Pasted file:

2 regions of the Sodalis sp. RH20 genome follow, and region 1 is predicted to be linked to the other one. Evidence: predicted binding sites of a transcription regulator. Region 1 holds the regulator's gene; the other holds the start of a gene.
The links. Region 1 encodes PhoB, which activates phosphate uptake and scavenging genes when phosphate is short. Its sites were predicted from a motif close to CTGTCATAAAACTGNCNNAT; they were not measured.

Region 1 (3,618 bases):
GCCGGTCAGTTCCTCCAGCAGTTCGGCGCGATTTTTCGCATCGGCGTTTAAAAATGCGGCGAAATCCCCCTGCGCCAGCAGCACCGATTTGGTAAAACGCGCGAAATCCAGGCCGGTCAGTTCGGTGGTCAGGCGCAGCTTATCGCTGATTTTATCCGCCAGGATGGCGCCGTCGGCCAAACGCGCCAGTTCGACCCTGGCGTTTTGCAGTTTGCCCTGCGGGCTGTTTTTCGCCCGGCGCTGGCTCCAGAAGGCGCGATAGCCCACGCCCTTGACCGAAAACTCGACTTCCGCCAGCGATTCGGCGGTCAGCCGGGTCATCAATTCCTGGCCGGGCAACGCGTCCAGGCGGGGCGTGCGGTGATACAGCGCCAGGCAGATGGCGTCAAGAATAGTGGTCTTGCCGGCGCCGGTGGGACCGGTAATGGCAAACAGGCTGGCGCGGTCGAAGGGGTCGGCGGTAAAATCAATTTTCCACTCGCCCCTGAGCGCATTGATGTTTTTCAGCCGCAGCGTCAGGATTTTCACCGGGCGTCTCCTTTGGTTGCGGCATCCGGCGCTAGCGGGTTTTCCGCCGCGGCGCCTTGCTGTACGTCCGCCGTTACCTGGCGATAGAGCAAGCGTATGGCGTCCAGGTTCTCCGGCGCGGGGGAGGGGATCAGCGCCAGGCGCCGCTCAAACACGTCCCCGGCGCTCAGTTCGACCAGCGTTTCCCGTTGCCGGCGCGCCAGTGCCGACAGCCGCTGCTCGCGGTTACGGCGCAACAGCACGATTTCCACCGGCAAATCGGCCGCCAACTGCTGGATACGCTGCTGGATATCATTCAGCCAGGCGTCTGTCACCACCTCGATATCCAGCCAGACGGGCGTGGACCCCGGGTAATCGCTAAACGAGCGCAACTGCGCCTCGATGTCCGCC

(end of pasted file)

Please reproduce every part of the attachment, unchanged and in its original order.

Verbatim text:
2 regions of the Sodalis sp. RH20 genome follow, and region 1 is predicted to be linked to the other one. Evidence: predicted binding sites of a transcription regulator. Region 1 holds the regulator's gene; the other holds the start of a gene.
The links. Region 1 encodes PhoB, which activates phosphate uptake and scavenging genes when phosphate is short. Its sites were predicted from a motif close to CTGTCATAAAACTGNCNNAT; they were not measured.

Region 1 (3,618 bases):
GCCGGTCAGTTCCTCCAGCAGTTCGGCGCGATTTTTCGCATCGGCGTTTAAAAATGCGGCGAAATCCCCCTGCGCCAGCAGCACCGATTTGGTAAAACGCGCGAAATCCAGGCCGGTCAGTTCGGTGGTCAGGCGCAGCTTATCGCTGATTTTATCCGCCAGGATGGCGCCGTCGGCCAAACGCGCCAGTTCGACCCTGGCGTTTTGCAGTTTGCCCTGCGGGCTGTTTTTCGCCCGGCGCTGGCTCCAGAAGGCGCGATAGCCCACGCCCTTGACCGAAAACTCGACTTCCGCCAGCGATTCGGCGGTCAGCCGGGTCATCAATTCCTGGCCGGGCAACGCGTCCAGGCGGGGCGTGCGGTGATACAGCGCCAGGCAGATGGCGTCAAGAATAGTGGTCTTGCCGGCGCCGGTGGGACCGGTAATGGCAAACAGGCTGGCGCGGTCGAAGGGGTCGGCGGTAAAATCAATTTTCCACTCGCCCCTGAGCGCATTGATGTTTTTCAGCCGCAGCGTCAGGATTTTCACCGGGCGTCTCCTTTGGTTGCGGCATCCGGCGCTAGCGGGTTTTCCGCCGCGGCGCCTTGCTGTACGTCCGCCGTTACCTGGCGATAGAGCAAGCGTATGGCGTCCAGGTTCTCCGGCGCGGGGGAGGGGATCAGCGCCAGGCGCCGCTCAAACACGTCCCCGGCGCTCAGTTCGACCAGCGTTTCCCGTTGCCGGCGCGCCAGTGCCGACAGCCGCTGCTCGCGGTTACGGCGCAACAGCACGATTTCCACCGGCAAATCGGCCGCCAACTGCTGGATACGCTGCTGGATATCATTCAGCCAGGCGTCTGTCACCACCTCGATATCCAGCCAGACGGGCGTGGACCCCGGGTAATCGCTAAACGAGCGCAACTGCGCCTCGATGTCCGCC